The search is over and you’ve found the perfect candidate to fill that vacant role. And so you offer them the position, but then the candidate decides to throw the proverbial spanner in the works and ask for a higher starting salary than you originally budgeted for.
So what do you? As a hiring manager you have to do your best to negotiate with the candidate to make sure that if you do decide to give them a higher starting salary that you are not upsetting the internal pay hierarchy. Otherwise you could be facing discord in the ranks, or a spate of pay rise requests that could blow your staff budget out of the water.
But there are methods of negotiating yourself out of this awkward situation. I’ve listed below seven ways of handling this request for a higher starting salary and hopefully one, or a combination of some, will help you avoid paying that higher starting wage:
Starting Salary: 1. Give yourself time
Don’t feel that you have to give the candidate an immediate answer to their request for a higher-than-budget salary, irrespective of whether your answer is going to be. By telling the candidate that you will need time to discuss the matter with colleagues and senior management, it will plant a seed of doubt about their request and help them realise there are other barriers to getting their request through.
Starting Salary: 2. Ask the employee for evidence to back up their request
Of course we’d all like a higher starting salary and if the candidate you have offered the position to is worth that bit extra then you should be able to get their request through. But if you have doubts, then it is worth asking for some evidence that you can then take to senior management who can consider their request.
Defer some of the decision making to other parties not present, and put some hurdles in place, so the candidate can see that while you are open, it will not be an easy ride and he or she will need to justify their case. This approach may help to deter the ‘chancers’, but the more determined will keep on pushing.
Starting Salary: 3. Show the candidate a total reward/compensation statement
Ask your finance team to prepare a Total Reward Statement which includes both a base salary and a monetary valuation of any benefits they will receive so they can see the full monetary value of their package. The package may indeed be worth more than they realise, which could convince them to accept a lower starting base salary.
Starting Salary: 4. Clarify the non-financial benefits they receive
Put together a non-financial benefits summary for the candidate which details all the non-financial perks such as commitment to flexible working and work life balance. Non-financial benefits can really mean a lot to some people, for example, if the flexible working hours results in a reduction of their childcare costs, they will be happier working for you than your competitors.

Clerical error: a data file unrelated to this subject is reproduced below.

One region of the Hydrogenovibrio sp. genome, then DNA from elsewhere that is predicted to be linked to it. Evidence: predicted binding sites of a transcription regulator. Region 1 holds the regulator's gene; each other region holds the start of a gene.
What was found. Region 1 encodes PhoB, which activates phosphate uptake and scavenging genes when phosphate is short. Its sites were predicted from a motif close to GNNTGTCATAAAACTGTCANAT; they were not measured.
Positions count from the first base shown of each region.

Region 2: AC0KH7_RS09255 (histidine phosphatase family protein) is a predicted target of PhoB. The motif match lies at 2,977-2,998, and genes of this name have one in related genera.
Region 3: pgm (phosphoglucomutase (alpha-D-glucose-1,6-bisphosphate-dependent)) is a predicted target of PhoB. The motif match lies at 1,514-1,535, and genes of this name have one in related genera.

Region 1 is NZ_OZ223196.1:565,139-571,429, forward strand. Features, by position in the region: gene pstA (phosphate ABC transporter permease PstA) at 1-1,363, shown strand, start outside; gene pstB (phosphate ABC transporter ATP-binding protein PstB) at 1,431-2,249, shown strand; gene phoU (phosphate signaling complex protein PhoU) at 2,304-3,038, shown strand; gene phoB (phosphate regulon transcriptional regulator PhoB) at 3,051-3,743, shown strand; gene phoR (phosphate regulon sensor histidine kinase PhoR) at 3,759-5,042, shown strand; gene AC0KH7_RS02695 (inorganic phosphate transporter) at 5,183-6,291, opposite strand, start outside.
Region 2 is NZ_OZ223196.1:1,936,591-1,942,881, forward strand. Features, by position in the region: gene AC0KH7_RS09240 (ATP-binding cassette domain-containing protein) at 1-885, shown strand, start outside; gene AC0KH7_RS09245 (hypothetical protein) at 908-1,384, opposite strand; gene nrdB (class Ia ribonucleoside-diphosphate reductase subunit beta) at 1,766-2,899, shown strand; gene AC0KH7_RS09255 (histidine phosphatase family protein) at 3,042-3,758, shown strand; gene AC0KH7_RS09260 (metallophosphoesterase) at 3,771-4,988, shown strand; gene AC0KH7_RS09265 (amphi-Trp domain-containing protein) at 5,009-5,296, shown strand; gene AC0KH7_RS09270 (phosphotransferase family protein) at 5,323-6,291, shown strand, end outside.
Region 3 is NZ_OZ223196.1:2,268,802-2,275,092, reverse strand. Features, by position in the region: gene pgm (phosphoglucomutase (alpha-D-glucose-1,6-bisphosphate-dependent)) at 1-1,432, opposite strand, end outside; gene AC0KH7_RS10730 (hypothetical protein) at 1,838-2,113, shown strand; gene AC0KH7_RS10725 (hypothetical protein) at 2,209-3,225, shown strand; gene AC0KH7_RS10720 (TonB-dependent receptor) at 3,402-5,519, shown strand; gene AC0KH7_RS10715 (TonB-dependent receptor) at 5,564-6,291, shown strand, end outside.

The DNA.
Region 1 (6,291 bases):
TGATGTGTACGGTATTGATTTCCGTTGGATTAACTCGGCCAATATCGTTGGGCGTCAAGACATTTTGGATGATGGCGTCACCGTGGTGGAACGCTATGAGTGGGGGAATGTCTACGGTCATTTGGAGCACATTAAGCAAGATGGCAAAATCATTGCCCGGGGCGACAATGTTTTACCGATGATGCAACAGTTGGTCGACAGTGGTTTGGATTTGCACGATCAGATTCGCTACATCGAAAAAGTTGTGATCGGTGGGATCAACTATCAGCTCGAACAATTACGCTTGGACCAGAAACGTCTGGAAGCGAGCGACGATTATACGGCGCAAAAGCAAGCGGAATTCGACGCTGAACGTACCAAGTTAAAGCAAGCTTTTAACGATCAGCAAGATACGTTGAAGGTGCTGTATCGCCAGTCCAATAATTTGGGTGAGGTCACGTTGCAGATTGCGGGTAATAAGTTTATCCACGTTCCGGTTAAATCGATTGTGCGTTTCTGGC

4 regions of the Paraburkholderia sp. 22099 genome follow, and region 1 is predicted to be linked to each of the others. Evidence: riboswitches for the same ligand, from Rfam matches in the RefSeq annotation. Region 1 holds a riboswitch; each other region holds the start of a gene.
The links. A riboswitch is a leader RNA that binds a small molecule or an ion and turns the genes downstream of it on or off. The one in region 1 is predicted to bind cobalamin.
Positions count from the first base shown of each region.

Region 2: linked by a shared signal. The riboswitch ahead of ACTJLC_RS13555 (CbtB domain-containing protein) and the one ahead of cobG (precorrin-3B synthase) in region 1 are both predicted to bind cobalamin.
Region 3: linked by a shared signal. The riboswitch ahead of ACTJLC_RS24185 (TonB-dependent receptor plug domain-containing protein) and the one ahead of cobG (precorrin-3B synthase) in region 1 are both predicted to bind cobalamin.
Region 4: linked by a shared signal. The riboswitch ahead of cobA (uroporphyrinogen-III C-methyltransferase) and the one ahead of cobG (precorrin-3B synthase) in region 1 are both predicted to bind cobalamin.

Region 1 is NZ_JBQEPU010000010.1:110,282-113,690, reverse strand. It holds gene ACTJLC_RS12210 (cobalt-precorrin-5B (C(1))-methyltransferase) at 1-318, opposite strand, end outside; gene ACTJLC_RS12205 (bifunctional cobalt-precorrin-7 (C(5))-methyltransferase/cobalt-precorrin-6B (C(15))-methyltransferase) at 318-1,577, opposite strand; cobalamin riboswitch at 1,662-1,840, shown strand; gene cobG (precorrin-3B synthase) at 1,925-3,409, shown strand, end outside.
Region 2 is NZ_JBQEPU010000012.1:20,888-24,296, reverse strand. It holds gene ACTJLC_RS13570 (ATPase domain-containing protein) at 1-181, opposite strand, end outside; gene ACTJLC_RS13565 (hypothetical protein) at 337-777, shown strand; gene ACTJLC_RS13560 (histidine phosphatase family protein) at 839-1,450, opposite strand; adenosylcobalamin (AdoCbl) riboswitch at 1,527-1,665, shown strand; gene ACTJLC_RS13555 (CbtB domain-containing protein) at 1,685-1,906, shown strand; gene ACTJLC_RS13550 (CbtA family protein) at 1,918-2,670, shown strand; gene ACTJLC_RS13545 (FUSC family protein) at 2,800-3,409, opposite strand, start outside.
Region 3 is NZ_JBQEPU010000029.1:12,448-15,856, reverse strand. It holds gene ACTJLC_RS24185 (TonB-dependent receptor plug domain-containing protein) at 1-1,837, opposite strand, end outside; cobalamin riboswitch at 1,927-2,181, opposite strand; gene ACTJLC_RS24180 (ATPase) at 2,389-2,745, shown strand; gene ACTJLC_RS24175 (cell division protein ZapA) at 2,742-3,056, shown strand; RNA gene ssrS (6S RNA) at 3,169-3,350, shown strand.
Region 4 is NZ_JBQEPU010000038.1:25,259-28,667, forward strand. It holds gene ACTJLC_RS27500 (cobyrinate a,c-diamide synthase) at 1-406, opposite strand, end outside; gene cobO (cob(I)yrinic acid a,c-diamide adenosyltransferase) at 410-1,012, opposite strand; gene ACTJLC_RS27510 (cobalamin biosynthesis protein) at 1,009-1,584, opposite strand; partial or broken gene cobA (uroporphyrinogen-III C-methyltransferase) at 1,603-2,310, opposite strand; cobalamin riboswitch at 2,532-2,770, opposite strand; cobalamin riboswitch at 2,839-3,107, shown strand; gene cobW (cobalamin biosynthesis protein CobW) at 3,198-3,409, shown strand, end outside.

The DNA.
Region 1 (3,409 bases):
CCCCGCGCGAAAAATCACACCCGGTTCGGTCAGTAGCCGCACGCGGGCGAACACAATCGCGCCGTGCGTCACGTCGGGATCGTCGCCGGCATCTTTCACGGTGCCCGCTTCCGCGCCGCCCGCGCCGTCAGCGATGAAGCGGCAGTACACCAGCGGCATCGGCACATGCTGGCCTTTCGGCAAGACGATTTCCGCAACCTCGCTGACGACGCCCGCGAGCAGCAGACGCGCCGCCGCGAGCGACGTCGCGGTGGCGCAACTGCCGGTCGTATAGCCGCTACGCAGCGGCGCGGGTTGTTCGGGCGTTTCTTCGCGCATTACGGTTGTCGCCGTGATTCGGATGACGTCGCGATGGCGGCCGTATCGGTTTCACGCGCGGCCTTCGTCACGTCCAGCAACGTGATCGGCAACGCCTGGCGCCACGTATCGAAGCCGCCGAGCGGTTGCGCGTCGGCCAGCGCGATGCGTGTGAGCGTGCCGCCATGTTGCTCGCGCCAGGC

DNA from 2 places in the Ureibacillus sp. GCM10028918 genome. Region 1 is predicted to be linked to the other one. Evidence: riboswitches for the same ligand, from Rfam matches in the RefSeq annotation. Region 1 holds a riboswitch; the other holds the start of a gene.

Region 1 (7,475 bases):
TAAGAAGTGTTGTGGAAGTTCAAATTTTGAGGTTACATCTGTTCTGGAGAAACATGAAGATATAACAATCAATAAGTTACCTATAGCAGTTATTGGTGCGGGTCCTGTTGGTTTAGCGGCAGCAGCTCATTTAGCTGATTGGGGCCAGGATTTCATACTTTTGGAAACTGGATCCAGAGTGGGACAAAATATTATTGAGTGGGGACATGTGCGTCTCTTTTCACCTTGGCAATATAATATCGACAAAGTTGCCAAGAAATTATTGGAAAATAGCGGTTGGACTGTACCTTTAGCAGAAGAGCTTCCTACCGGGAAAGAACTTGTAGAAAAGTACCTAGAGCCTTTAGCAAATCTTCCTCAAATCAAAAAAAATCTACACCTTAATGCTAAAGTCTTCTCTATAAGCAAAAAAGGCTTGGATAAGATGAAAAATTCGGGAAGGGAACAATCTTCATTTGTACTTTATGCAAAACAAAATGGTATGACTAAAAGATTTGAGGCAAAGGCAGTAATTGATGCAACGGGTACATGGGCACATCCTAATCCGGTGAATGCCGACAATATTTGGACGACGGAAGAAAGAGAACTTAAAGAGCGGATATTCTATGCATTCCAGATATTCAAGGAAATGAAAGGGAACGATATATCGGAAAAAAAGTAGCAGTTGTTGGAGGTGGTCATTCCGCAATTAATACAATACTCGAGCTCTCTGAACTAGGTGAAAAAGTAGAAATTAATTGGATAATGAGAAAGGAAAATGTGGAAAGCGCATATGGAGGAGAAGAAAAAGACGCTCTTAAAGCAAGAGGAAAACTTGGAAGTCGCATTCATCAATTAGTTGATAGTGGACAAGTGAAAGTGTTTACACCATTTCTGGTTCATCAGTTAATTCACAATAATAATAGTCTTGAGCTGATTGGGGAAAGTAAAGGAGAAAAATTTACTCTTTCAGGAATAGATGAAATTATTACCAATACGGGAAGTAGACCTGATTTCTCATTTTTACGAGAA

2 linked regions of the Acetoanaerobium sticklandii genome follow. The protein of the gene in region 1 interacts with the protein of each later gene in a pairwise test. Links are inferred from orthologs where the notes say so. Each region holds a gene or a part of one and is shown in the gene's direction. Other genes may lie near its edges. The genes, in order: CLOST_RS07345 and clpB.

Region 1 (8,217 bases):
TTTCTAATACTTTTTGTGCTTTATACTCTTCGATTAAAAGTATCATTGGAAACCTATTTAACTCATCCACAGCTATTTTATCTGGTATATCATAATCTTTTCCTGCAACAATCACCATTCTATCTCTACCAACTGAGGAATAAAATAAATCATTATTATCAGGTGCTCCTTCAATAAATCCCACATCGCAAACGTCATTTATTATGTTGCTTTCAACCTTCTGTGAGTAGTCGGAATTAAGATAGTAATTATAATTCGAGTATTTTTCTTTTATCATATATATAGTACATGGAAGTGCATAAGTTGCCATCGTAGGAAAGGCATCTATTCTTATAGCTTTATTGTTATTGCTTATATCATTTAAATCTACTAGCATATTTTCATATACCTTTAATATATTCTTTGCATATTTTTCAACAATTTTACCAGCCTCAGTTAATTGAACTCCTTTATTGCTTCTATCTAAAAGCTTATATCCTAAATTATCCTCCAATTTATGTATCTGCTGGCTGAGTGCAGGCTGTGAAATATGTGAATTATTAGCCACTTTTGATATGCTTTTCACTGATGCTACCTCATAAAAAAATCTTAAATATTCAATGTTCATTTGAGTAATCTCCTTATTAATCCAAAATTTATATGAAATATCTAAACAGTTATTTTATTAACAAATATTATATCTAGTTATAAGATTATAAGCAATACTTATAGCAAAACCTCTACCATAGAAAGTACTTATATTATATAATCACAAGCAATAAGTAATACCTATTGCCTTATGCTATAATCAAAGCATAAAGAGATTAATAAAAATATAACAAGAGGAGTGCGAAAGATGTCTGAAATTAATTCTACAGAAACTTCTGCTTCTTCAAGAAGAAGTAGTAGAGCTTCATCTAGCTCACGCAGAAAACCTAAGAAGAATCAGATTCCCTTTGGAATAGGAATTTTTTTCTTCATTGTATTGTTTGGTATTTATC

Starting Salary: 5. Consider introducing performance related bonuses
Even if the employee isn’t in a position to directly affect revenue, e.g. they are not in sales or production, consider giving them a performance based bonus which is contingent on the company also reaching their financial targets. This will be a win win scenario as the employee will get higher pay and the company gets improved performance to boot.
Starting Salary: 6. Guarantee a pay rise after a probationary period
Explain to the candidate that although you can’t offer them a higher initial starting salary, you can guarantee a pay rise if they achieve certain targets once their probationary period has been completed. This will help the candidate realise that the business is flexible and willing to negotiate, but equally won’t just hand out salary increases to all and sundry.
Starting Salary: 7. Benchmark their salary request against the market and your internal pay structures
Is the salary request higher than the market norm or does it blow your internal pay structure out of the water? You need to tread carefully. If you do choose to pay a higher salary than the market/internal norm, you will risk creating pay disparity in your business which will have an adverse effect on morale.
If you do decide to take on the new person on a higher salary, you may find that you have to raise salaries of comparable internal staff to maintain parity and that could be an expensive exercise.
Thanks for reading and should you require any further help finding that next big move, or if you are looking to recruit, please don’t hesitate to get in touch with me here, or you can join the LinkedIn Response Knowledge Network here.
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